Someone very close to me is a surgical nurse. And a really good one.
She works in the operating room when a stroke patient is having a device maneuvered through their neurovascular tree in an attempt to correct interrupted blood supply to the brain.
And, by any definition: It’s brain surgery.
The laws of our fragile human biology – and nature – dictate that there’s a fine line between success and failure in that setting. And enormous pressure to get it right: EVERY DAMN TIME.
But enough about how smart and talented she is, let’s talk about me: I’m a recruiter. An executive search consultant. A head hunter.
What our firm does for our clients is clearly not brain surgery. Not even close. But getting it right is important to them and every candidate.
So, while there’s no life-and-death pressure in our jobs, there are written and unwritten rules/lines (some fine, and some common-sense) that those in my profession always have in the back of our minds when we’re neck deep in a search.
Some of these are obvious. Some spoken. Some not.
Here are five things that are on your executive recruiter’s mind when she / he is working on an engagement for a client:
1. Who’s the Boss:
Not the candidate.
Not the recruiter.
This is Rule #1.
2. The Clock’s Always Ticking:
There’s always a sense of urgency in executive recruitment.
Most of the timeline is driven by the Hiring Company. They initiated the engagement – and the need is theirs.
The takeaway here is that there’s not always time in the moment to chat-up every candidate who sends a resume, email or message. I personally network with (and invite) candidates who are not a fit for the present search, to connect with me on LinkedIn – and as a firm we develop the relationship connection, and keep them all on our radar for a future potential fit.
However, the reality of project-based client relationships is that when the client has laid down their timing expectations, the recruiter chases that clock before all else. That’s just common-sense.
3. Who’s Off-Limits:
Most recruiting firms have quite a few clients. And those client relationships are prized and protected.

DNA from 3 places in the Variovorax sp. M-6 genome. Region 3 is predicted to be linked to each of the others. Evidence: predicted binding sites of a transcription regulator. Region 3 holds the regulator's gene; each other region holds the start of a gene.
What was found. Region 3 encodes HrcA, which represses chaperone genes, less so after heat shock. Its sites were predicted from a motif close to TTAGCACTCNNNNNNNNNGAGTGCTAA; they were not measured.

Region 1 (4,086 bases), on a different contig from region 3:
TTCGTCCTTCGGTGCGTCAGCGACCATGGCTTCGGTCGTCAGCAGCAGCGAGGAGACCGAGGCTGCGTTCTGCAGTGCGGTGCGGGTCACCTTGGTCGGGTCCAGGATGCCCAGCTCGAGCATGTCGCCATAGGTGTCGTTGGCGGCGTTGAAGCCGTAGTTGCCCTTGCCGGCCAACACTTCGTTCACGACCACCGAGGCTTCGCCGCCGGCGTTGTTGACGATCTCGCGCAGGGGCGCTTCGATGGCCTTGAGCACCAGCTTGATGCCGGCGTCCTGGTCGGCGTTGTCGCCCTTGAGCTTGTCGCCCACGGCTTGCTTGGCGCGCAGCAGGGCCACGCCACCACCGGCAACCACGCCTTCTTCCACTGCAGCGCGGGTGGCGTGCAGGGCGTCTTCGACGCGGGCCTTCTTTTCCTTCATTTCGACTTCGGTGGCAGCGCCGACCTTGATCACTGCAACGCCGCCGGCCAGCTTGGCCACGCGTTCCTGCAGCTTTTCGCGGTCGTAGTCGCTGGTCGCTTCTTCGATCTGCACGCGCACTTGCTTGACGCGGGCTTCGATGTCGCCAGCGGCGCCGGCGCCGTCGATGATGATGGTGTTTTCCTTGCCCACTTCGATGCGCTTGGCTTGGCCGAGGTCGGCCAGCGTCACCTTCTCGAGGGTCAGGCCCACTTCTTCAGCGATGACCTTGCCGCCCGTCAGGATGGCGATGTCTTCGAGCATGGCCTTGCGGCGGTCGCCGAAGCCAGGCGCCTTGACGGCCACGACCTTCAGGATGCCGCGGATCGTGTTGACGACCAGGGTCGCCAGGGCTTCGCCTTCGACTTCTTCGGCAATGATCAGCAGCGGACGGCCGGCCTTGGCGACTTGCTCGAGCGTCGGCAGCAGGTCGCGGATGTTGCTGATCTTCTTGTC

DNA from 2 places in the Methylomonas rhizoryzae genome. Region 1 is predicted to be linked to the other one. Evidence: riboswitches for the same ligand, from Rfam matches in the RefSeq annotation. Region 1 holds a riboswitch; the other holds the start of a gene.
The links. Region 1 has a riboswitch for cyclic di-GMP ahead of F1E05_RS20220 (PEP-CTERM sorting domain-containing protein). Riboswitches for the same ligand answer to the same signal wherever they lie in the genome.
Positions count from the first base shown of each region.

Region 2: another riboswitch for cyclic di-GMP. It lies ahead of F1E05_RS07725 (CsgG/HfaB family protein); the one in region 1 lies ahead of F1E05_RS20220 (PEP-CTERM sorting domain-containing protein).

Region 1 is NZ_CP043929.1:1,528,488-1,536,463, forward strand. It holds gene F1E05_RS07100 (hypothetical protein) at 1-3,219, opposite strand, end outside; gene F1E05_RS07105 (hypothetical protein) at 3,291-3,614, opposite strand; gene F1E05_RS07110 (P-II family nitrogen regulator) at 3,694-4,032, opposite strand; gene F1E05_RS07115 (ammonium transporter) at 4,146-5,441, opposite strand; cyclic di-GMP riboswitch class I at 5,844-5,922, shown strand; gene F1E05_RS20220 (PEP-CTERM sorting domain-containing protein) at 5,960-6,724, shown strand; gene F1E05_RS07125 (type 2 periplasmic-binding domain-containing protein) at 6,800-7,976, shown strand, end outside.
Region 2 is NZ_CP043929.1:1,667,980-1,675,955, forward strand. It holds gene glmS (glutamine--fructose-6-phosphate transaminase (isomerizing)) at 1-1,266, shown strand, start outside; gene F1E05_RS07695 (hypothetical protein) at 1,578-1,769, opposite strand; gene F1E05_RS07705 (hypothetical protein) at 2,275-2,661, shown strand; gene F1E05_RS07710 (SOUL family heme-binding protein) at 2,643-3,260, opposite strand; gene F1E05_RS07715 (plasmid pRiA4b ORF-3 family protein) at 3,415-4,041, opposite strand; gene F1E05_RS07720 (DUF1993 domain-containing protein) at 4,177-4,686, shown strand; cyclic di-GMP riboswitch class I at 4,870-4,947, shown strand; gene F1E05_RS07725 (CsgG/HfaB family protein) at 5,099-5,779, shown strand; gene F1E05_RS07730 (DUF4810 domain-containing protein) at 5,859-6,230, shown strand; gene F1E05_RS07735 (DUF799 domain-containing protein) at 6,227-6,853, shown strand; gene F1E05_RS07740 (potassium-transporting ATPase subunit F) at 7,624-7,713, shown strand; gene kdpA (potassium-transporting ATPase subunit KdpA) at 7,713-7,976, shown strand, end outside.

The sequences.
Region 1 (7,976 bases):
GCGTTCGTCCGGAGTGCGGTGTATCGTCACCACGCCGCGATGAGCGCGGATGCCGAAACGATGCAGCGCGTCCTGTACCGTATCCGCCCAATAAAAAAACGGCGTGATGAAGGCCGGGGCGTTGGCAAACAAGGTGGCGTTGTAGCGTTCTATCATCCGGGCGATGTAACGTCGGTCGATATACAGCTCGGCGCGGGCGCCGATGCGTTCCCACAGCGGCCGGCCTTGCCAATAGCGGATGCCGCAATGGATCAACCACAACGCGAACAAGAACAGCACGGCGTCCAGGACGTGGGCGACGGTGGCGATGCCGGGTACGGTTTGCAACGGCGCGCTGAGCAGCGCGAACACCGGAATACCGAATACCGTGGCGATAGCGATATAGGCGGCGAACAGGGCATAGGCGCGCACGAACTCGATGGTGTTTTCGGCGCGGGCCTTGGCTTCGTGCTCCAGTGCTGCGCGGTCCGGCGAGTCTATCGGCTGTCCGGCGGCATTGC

Which means that the recruiter will never recruit from within an active client – and he/she will follow the direction from the client on from which competitors/companies they have (or don’t have) interest in recruiting.
So if a recruiter tells you that you aren’t a fit, it might have nothing to do with your personal credentials, and more about the logo on your paycheck.
4. Confidential Means Confidential
You might be more trustworthy and more honest than Mother Teresa. But no matter how much of a “vault” you are, when a client has established that certain information (company name, position location, compensation details, etc.) is confidential, a recruiter would be foolish to share any of it publicly – until the stage of the search where the company has given the nod for specific disclosure.
This is a basic fundamental of executive search and management recruiting – and it’s burned into every recruiter’s brain (no pun intended).
5. Is there a Love Connection?
Even though the company is in charge, and they are driving the search process, a massive part of the equation, is the love affair between the candidate and his/her potential new employer.
No one needs to be in love with the recruiter (it would be NICE, but not required), which means that managing the matchmaking and the eventual love connection is a big deal – and a huge part of the head hunter’s job.
So, whether it’s managing expectations on interview timing, candidate compensation, relocation or job specifications, the recruiter is constantly gauging the level of attraction between those on the interview slate and the client. The recruiter is always thinking about how things are going, and if there’re going to be second and third dates.
So there you have it. A handful of the myriad of thoughts running through that recruiter’s brain.
All in an effort to get it right for the client – and the candidate.
Every damn time.
Bruce Martin is the President of Broad & Pattison, Inc., the leading management and executive recruiting firm serving the U.S. automotive industry. He also leads Exit 17, Inc., the parent company of Driven. His career includes executive assignments with Chrysler Group, GE Capital and Adecco, NA. Follow Bruce on Twitter and LinkedIn.